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Vernonia arkansana (Arkansas Ironweed)

Arkansas Ironweed, Vernonia crinita

Vernonia crinita, Arkansas Ironweed, Vernonia crinita

Vernonia arkansana, commonly known as the Arkansas Ironweed, is a robust and striking perennial native to North America’s tallgrass prairies. Known for its resilience and stately presence, it is a plant that has both ecological and ornamental value.

Vernonia arkansana: An In-depth Look

Vernonia arkansana is distinguished by its tall, erect stature and dense clusters of small, deep purple flowers. The flowers are tightly packed in fluffy, roundish heads that give a soft, yet vibrant appearance to the plant’s overall structure.

Native: This species is indigenous to the central and southeastern United States, where it thrives in prairies, open woodlands, and along streambanks, contributing to the region’s biodiversity.

Plant Type and Habit: As a herbaceous perennial, Arkansas Ironweed forms clumps of stiff, upright stems that can become quite bushy. Its growth habit makes it a dominant presence in any garden or natural setting.

Size: Mature plants can reach heights of 3 to 5 feet (90-150 cm) with a spread of 3 to 4 feet (90-120 cm). Its size makes it a candidate for back borders or as a structural element in naturalized areas.

Flowers: Arkansas ironweed presents a striking late-season display with dense clusters of tiny, rich purple flowers that bloom atop stiff, upright stems. Its robust blooms add a bold splash of color to naturalistic landscapes and meadows.

Bloom Time: Flowering typically happens from late summer into fall, though this can vary based on regional climate conditions. The plant produces achenes, which are small, dry, one-seeded fruits that do not open at maturity, with tufts of hair that aid in wind dispersion.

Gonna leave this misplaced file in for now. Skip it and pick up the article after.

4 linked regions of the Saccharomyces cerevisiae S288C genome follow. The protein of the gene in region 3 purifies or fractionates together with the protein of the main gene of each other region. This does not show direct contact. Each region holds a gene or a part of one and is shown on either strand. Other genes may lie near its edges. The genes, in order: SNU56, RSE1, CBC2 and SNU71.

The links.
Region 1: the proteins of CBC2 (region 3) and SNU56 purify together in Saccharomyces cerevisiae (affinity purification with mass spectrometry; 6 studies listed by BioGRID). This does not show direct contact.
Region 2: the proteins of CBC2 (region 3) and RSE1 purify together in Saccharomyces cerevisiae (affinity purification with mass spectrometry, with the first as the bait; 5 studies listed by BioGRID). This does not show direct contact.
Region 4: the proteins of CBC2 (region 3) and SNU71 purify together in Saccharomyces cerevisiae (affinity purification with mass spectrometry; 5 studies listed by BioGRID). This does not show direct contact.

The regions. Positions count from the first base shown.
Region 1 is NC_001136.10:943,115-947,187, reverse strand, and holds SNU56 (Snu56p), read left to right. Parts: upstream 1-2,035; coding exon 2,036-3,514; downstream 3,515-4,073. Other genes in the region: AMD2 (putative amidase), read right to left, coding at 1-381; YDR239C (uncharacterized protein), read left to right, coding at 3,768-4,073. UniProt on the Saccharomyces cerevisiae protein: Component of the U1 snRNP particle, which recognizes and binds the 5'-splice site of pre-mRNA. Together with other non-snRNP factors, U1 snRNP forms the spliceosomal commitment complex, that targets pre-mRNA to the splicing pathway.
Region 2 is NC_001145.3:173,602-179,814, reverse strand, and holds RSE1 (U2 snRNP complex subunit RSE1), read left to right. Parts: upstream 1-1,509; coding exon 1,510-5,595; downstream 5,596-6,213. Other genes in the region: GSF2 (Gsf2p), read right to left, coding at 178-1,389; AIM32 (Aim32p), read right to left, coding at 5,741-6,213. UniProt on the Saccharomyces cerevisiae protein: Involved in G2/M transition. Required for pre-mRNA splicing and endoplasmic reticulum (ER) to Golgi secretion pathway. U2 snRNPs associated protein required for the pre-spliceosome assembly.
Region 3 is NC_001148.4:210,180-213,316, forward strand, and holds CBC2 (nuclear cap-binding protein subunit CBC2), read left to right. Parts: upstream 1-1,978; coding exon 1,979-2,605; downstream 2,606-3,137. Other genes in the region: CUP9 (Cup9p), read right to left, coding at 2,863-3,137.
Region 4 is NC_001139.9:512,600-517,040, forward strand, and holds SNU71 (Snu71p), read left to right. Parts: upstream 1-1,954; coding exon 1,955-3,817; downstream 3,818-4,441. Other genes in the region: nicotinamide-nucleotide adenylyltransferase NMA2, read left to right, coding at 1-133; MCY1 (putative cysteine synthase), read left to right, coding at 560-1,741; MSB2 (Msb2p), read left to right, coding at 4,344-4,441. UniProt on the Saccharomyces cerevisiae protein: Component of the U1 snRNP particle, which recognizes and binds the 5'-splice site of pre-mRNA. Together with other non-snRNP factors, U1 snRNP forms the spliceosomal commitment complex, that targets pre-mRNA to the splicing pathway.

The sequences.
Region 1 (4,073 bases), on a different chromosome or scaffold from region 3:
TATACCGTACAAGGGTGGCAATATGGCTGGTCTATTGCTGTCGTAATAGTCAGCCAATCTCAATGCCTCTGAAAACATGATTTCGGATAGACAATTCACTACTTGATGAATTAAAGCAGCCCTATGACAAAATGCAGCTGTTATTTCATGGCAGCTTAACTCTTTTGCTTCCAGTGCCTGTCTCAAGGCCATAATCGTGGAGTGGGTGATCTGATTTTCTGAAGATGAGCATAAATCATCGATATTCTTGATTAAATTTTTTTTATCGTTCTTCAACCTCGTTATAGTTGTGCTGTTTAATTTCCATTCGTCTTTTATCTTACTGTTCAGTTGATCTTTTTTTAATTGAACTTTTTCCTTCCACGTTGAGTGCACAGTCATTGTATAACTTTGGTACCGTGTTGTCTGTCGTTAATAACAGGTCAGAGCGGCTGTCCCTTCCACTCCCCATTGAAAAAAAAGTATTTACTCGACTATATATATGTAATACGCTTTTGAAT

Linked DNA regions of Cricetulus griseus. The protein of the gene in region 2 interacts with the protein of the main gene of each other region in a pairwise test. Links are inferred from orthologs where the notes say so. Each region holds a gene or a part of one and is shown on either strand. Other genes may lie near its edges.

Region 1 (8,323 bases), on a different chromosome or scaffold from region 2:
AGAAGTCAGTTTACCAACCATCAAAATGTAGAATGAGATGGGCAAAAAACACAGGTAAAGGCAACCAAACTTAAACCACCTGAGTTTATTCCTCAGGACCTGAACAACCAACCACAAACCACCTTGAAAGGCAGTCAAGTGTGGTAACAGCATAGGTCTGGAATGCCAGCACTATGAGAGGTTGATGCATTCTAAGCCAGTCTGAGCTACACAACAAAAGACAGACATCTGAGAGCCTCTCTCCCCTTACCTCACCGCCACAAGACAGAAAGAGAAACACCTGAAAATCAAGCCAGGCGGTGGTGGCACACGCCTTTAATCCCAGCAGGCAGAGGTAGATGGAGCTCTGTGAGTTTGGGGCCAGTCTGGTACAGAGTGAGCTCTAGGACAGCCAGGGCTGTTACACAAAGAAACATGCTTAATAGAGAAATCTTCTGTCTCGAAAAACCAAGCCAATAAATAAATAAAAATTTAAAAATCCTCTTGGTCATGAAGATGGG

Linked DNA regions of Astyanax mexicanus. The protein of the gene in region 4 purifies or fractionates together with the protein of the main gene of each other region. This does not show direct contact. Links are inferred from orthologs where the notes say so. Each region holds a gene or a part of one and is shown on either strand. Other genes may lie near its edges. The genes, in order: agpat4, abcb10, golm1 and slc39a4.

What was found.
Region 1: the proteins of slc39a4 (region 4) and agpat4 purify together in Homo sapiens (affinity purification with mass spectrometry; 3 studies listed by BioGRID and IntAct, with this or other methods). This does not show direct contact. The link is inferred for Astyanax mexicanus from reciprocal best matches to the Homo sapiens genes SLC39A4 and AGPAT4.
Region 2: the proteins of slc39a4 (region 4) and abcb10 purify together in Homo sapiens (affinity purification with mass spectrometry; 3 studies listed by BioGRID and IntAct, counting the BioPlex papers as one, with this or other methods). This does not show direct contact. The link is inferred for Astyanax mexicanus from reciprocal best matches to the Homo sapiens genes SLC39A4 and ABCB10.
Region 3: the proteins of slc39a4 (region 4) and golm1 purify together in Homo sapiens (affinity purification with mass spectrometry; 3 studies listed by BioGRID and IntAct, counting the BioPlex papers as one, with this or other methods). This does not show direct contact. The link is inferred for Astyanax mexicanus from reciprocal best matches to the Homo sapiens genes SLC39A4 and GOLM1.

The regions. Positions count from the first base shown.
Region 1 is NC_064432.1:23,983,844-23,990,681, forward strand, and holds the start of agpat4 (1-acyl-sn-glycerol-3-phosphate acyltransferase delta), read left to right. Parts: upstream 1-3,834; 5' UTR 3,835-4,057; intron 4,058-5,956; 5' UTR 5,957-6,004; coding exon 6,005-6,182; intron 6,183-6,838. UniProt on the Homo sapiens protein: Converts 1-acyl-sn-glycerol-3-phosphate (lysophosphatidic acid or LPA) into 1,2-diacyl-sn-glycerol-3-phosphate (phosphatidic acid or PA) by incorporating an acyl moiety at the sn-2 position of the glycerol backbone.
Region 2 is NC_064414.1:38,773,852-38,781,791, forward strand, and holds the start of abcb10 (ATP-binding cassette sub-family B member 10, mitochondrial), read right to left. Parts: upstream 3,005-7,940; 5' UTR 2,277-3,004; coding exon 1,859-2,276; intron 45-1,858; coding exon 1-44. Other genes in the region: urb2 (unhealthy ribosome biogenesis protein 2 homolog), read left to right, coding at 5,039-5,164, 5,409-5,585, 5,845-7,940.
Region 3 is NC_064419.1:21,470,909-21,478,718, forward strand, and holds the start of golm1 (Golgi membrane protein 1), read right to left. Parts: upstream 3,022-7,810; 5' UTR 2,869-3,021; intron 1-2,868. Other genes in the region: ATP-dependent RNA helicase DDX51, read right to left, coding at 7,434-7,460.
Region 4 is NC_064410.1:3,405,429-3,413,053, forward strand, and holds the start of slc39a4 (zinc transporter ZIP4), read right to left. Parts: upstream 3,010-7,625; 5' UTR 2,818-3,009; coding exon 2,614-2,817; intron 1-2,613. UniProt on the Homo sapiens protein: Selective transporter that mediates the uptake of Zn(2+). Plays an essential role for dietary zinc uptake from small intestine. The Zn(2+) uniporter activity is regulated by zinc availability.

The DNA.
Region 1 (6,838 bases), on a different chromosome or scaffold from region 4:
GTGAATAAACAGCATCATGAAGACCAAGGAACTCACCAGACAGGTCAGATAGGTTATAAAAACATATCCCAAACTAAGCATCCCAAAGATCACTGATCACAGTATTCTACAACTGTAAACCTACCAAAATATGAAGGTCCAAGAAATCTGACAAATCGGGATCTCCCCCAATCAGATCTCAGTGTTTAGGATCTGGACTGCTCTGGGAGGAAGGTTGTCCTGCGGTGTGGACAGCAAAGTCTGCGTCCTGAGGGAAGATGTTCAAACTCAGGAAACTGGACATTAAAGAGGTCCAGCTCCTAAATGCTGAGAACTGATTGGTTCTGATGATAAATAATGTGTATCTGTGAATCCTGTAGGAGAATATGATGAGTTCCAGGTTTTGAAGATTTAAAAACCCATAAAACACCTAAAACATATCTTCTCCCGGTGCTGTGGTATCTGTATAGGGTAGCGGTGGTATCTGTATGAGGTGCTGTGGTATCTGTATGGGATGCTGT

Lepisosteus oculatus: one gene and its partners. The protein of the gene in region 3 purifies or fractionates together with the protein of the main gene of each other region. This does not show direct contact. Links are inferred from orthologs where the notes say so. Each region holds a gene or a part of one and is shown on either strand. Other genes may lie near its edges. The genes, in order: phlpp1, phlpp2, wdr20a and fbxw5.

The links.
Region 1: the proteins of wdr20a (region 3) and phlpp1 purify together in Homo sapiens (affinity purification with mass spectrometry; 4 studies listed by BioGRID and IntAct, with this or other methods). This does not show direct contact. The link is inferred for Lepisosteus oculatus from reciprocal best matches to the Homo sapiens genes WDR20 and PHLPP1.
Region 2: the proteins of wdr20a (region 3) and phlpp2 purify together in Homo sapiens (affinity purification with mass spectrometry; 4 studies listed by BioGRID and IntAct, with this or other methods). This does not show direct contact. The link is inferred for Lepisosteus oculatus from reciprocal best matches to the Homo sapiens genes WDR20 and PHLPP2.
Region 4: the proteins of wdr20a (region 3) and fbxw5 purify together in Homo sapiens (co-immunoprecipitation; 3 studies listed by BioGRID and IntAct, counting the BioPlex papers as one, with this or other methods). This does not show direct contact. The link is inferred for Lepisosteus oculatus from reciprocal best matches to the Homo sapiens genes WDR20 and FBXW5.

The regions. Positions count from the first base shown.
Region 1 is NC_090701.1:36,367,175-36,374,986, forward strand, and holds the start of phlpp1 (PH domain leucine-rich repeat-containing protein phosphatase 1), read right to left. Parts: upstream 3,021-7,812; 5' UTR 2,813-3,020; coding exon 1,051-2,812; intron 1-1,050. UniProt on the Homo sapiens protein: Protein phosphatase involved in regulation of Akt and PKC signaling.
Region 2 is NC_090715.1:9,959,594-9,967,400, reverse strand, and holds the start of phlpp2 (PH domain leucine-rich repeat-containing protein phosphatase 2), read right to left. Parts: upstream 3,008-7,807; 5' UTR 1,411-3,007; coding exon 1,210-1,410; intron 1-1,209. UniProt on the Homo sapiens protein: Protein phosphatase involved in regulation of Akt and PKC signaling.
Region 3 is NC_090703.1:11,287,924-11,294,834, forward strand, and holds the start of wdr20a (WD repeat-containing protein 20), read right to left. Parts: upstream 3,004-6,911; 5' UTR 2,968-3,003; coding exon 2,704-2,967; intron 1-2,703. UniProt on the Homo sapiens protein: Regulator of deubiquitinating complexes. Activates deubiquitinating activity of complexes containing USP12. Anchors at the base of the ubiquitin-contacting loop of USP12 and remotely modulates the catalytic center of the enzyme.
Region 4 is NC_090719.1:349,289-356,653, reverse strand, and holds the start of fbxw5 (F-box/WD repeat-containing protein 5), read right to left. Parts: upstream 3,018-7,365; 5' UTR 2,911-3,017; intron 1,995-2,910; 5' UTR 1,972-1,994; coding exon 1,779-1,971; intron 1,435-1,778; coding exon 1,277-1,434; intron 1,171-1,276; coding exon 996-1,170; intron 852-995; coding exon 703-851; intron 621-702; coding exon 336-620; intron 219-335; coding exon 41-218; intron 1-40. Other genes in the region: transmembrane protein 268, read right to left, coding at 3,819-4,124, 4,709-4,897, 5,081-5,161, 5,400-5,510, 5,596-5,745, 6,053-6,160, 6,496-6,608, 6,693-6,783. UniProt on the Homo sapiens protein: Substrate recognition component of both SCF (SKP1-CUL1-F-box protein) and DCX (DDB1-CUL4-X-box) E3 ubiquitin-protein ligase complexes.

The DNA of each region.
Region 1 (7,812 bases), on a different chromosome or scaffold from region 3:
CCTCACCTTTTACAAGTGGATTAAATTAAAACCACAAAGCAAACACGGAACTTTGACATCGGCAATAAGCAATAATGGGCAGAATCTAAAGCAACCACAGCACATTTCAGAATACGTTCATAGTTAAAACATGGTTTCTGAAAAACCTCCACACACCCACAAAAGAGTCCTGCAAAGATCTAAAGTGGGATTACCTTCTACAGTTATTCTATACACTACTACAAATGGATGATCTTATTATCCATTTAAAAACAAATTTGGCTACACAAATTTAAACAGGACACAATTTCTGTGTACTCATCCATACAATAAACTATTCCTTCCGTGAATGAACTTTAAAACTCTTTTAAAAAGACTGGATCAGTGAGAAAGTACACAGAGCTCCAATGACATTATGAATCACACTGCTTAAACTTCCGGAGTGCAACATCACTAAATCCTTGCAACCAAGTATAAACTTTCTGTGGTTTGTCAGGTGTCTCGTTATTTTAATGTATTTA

Foliage: The leaves are narrow, lance-shaped, with a rough texture, adding to the plant’s rugged charm. They are a glaucous color that contrasts beautifully with the purple flowers

Uses: Its height and late blooming make it an excellent backdrop in perennial borders. It is also used in naturalized plantings, rain gardens, and to provide structure and winter interest.

Hardiness: Arkansas Ironweed is remarkably hardy and is suitable for USDA zones 5 through 8, tolerating a wide range of climatic conditions.

Pollinators: The flowers attract various pollinators, especially bees, and butterflies, while birds will feed on the seeds during fall and winter.

Toxicity: It is not known to be toxic and is considered safe for planting in areas frequented by pets and children.

Deer and Rabbit: Ironweed is generally resistant to deer and rabbits due to its bitter taste, which makes it an excellent choice for areas where these animals are prevalent.

Invasiveness: While it self-seeds, it is not considered invasive and tends to stay in controlled clumps without spreading aggressively.

Ironweed Growing Tips

Light: Full sun to partial shade; thrives with at least 6 hours of direct sunlight daily.

Soil: Prefers light, moderately fertile soil.

Water: Regular watering needed, especially in dry periods; can tolerate occasional wetness.